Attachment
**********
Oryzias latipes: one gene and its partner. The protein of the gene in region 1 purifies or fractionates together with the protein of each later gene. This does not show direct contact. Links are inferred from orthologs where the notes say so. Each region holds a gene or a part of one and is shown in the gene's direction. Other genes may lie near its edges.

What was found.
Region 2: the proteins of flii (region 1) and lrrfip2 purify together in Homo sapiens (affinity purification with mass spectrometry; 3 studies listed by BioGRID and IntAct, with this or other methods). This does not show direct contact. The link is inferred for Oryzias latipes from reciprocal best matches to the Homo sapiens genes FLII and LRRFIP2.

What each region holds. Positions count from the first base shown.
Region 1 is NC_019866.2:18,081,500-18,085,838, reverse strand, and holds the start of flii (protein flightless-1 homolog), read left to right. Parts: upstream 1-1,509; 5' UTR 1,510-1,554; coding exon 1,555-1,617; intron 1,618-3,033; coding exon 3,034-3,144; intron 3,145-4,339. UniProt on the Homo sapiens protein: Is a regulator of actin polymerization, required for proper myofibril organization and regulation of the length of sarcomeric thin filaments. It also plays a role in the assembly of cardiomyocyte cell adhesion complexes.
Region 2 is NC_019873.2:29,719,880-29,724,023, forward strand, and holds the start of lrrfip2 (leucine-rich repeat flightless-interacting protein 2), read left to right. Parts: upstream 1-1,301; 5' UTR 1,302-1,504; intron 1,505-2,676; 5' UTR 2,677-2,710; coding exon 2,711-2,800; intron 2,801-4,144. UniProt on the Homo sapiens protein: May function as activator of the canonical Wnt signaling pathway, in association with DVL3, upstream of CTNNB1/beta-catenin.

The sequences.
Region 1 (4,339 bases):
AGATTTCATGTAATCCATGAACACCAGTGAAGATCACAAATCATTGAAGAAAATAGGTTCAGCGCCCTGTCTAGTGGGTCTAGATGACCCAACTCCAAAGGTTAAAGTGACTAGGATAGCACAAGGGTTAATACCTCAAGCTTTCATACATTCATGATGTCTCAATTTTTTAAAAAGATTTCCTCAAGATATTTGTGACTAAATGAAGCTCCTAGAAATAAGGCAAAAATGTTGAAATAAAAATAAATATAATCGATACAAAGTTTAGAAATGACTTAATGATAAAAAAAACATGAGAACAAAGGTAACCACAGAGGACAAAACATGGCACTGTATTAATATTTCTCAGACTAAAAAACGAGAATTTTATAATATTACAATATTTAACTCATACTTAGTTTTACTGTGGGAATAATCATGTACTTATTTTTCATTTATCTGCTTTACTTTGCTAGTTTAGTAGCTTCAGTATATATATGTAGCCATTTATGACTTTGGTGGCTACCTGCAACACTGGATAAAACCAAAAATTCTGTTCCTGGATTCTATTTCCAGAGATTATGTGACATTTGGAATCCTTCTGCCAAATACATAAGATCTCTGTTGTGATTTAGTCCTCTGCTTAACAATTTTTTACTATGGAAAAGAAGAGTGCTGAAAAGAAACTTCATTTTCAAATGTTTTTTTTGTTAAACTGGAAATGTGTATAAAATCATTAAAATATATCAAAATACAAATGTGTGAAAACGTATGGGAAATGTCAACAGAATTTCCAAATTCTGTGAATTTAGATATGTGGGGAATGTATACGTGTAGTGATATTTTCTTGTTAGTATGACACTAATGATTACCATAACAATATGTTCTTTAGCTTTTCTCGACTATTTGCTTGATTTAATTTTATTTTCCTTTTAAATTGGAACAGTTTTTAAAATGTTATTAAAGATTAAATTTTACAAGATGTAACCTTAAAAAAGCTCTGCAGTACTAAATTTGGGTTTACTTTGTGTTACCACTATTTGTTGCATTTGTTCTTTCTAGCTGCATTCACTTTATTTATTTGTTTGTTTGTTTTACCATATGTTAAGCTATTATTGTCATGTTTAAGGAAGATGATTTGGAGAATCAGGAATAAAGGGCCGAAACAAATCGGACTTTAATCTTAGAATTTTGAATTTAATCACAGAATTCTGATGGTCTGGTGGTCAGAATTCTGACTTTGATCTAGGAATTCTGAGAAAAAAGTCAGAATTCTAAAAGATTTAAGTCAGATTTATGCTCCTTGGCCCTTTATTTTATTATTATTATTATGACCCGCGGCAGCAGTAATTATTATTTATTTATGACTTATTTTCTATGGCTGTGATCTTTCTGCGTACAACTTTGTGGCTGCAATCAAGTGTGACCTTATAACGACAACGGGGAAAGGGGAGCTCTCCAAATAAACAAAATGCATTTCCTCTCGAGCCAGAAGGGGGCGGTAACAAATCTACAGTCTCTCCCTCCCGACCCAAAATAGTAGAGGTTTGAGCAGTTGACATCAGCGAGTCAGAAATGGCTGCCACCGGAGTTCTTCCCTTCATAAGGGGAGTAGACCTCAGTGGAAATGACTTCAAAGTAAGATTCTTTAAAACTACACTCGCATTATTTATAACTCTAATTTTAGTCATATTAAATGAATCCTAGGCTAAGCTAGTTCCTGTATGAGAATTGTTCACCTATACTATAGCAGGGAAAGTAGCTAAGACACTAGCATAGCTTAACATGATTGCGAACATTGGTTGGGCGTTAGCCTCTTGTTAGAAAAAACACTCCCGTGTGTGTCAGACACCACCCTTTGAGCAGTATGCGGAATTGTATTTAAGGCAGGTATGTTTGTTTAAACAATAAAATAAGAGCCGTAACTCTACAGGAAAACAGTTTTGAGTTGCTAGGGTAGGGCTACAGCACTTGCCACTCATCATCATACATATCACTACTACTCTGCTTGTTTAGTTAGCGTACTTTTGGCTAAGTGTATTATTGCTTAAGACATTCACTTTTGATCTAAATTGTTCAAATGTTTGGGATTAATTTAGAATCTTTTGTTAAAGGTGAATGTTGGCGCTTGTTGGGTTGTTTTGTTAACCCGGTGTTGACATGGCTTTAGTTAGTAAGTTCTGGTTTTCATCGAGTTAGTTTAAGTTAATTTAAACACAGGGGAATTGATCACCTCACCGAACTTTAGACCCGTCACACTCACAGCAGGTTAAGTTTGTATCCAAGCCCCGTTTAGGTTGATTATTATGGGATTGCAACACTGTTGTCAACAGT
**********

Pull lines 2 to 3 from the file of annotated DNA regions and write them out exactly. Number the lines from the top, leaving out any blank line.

What was found.
Region 2: the proteins of flii (region 1) and lrrfip2 purify together in Homo sapiens (affinity purification with mass spectrometry; 3 studies listed by BioGRID and IntAct, with this or other methods). This does not show direct contact. The link is inferred for Oryzias latipes from reciprocal best matches to the Homo sapiens genes FLII and LRRFIP2.